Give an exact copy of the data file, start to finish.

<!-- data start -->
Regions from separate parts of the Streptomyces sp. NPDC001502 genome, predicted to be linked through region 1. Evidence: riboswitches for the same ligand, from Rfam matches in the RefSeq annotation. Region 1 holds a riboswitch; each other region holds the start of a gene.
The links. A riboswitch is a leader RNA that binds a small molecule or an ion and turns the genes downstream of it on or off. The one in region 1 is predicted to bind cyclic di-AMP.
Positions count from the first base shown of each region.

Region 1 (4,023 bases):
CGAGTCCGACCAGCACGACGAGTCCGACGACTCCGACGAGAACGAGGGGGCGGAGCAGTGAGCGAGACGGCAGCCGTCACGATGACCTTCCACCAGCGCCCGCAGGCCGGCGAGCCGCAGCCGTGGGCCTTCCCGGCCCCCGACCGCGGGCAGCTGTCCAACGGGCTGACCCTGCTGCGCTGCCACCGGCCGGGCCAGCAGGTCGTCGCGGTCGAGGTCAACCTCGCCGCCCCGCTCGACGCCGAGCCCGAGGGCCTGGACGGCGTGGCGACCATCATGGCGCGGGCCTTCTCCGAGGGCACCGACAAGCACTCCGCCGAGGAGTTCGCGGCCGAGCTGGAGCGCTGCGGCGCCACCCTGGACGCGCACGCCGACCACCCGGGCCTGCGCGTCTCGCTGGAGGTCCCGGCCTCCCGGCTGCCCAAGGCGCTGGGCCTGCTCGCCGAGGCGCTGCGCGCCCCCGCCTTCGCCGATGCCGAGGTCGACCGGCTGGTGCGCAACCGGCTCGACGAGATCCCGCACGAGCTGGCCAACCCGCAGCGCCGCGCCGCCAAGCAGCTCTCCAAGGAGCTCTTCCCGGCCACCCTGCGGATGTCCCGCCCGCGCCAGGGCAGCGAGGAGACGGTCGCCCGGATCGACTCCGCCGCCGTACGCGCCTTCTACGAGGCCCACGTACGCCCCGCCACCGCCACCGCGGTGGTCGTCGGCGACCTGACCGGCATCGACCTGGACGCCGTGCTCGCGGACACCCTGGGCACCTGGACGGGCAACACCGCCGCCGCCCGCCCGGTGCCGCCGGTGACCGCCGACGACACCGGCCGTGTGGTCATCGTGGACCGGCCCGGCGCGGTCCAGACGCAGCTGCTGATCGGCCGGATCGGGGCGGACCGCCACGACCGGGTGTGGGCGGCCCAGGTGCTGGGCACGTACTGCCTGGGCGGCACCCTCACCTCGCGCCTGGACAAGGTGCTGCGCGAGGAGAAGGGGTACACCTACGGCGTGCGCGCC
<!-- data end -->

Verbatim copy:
Regions from separate parts of the Streptomyces sp. NPDC001502 genome, predicted to be linked through region 1. Evidence: riboswitches for the same ligand, from Rfam matches in the RefSeq annotation. Region 1 holds a riboswitch; each other region holds the start of a gene.
The links. A riboswitch is a leader RNA that binds a small molecule or an ion and turns the genes downstream of it on or off. The one in region 1 is predicted to bind cyclic di-AMP.
Positions count from the first base shown of each region.

Region 1 (4,023 bases):
CGAGTCCGACCAGCACGACGAGTCCGACGACTCCGACGAGAACGAGGGGGCGGAGCAGTGAGCGAGACGGCAGCCGTCACGATGACCTTCCACCAGCGCCCGCAGGCCGGCGAGCCGCAGCCGTGGGCCTTCCCGGCCCCCGACCGCGGGCAGCTGTCCAACGGGCTGACCCTGCTGCGCTGCCACCGGCCGGGCCAGCAGGTCGTCGCGGTCGAGGTCAACCTCGCCGCCCCGCTCGACGCCGAGCCCGAGGGCCTGGACGGCGTGGCGACCATCATGGCGCGGGCCTTCTCCGAGGGCACCGACAAGCACTCCGCCGAGGAGTTCGCGGCCGAGCTGGAGCGCTGCGGCGCCACCCTGGACGCGCACGCCGACCACCCGGGCCTGCGCGTCTCGCTGGAGGTCCCGGCCTCCCGGCTGCCCAAGGCGCTGGGCCTGCTCGCCGAGGCGCTGCGCGCCCCCGCCTTCGCCGATGCCGAGGTCGACCGGCTGGTGCGCAACCGGCTCGACGAGATCCCGCACGAGCTGGCCAACCCGCAGCGCCGCGCCGCCAAGCAGCTCTCCAAGGAGCTCTTCCCGGCCACCCTGCGGATGTCCCGCCCGCGCCAGGGCAGCGAGGAGACGGTCGCCCGGATCGACTCCGCCGCCGTACGCGCCTTCTACGAGGCCCACGTACGCCCCGCCACCGCCACCGCGGTGGTCGTCGGCGACCTGACCGGCATCGACCTGGACGCCGTGCTCGCGGACACCCTGGGCACCTGGACGGGCAACACCGCCGCCGCCCGCCCGGTGCCGCCGGTGACCGCCGACGACACCGGCCGTGTGGTCATCGTGGACCGGCCCGGCGCGGTCCAGACGCAGCTGCTGATCGGCCGGATCGGGGCGGACCGCCACGACCGGGTGTGGGCGGCCCAGGTGCTGGGCACGTACTGCCTGGGCGGCACCCTCACCTCGCGCCTGGACAAGGTGCTGCGCGAGGAGAAGGGGTACACCTACGGCGTGCGCGCC